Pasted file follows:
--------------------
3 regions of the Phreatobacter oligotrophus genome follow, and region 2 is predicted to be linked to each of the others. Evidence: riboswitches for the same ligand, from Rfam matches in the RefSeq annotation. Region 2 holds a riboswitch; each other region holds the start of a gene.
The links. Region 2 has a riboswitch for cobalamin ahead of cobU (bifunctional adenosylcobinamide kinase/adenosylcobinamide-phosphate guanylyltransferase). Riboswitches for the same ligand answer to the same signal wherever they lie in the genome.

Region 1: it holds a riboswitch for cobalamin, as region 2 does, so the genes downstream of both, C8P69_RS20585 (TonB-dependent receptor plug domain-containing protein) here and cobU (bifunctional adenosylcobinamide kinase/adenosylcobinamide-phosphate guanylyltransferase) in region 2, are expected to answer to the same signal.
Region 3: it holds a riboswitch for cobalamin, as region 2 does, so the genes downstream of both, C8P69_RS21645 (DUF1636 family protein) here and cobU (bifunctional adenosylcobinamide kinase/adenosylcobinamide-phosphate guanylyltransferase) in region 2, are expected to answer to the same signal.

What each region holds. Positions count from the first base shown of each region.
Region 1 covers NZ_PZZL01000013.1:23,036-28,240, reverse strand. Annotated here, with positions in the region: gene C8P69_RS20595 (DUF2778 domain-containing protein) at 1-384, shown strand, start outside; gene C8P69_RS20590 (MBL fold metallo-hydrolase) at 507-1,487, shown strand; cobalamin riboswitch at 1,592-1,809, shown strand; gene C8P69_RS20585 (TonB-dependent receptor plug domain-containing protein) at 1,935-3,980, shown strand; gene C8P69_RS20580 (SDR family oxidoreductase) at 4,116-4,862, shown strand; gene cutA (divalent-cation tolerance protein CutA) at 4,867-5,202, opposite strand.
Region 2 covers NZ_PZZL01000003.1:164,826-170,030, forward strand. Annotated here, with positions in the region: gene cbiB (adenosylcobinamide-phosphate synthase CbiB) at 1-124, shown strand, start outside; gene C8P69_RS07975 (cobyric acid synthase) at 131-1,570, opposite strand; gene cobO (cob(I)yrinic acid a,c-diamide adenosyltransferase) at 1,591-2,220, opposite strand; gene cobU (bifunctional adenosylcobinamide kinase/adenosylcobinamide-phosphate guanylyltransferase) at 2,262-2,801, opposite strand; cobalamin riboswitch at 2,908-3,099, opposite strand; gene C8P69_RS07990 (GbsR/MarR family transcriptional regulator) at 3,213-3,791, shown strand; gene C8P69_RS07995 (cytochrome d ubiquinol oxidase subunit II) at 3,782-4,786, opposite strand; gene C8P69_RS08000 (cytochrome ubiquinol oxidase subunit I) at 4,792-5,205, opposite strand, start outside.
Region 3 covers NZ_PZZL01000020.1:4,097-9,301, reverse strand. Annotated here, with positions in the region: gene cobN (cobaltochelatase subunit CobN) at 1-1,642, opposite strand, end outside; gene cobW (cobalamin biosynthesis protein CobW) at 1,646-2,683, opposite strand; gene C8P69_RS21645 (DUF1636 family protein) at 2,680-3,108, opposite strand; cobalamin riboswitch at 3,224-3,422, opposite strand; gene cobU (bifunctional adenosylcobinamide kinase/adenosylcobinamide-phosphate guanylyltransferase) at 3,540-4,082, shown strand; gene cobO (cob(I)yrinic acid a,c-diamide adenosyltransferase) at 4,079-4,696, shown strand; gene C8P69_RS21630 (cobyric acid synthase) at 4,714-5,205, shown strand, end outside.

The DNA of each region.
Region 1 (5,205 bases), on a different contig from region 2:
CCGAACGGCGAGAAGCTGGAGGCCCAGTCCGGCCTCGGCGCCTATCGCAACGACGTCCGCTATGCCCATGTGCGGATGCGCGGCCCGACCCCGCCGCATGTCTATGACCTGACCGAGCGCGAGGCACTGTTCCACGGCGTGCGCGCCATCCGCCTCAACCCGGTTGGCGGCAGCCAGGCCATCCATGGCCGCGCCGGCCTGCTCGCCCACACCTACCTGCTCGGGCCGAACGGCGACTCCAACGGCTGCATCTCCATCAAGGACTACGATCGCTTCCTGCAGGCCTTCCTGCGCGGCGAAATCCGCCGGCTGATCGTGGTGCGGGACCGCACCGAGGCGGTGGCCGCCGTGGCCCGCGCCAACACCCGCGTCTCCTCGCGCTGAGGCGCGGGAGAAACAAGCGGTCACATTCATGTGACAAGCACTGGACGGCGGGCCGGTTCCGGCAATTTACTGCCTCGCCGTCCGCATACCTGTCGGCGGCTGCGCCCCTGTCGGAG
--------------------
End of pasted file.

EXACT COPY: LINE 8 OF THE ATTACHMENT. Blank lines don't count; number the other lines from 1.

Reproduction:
Region 3 covers NZ_PZZL01000020.1:4,097-9,301, reverse strand. Annotated here, with positions in the region: gene cobN (cobaltochelatase subunit CobN) at 1-1,642, opposite strand, end outside; gene cobW (cobalamin biosynthesis protein CobW) at 1,646-2,683, opposite strand; gene C8P69_RS21645 (DUF1636 family protein) at 2,680-3,108, opposite strand; cobalamin riboswitch at 3,224-3,422, opposite strand; gene cobU (bifunctional adenosylcobinamide kinase/adenosylcobinamide-phosphate guanylyltransferase) at 3,540-4,082, shown strand; gene cobO (cob(I)yrinic acid a,c-diamide adenosyltransferase) at 4,079-4,696, shown strand; gene C8P69_RS21630 (cobyric acid synthase) at 4,714-5,205, shown strand, end outside.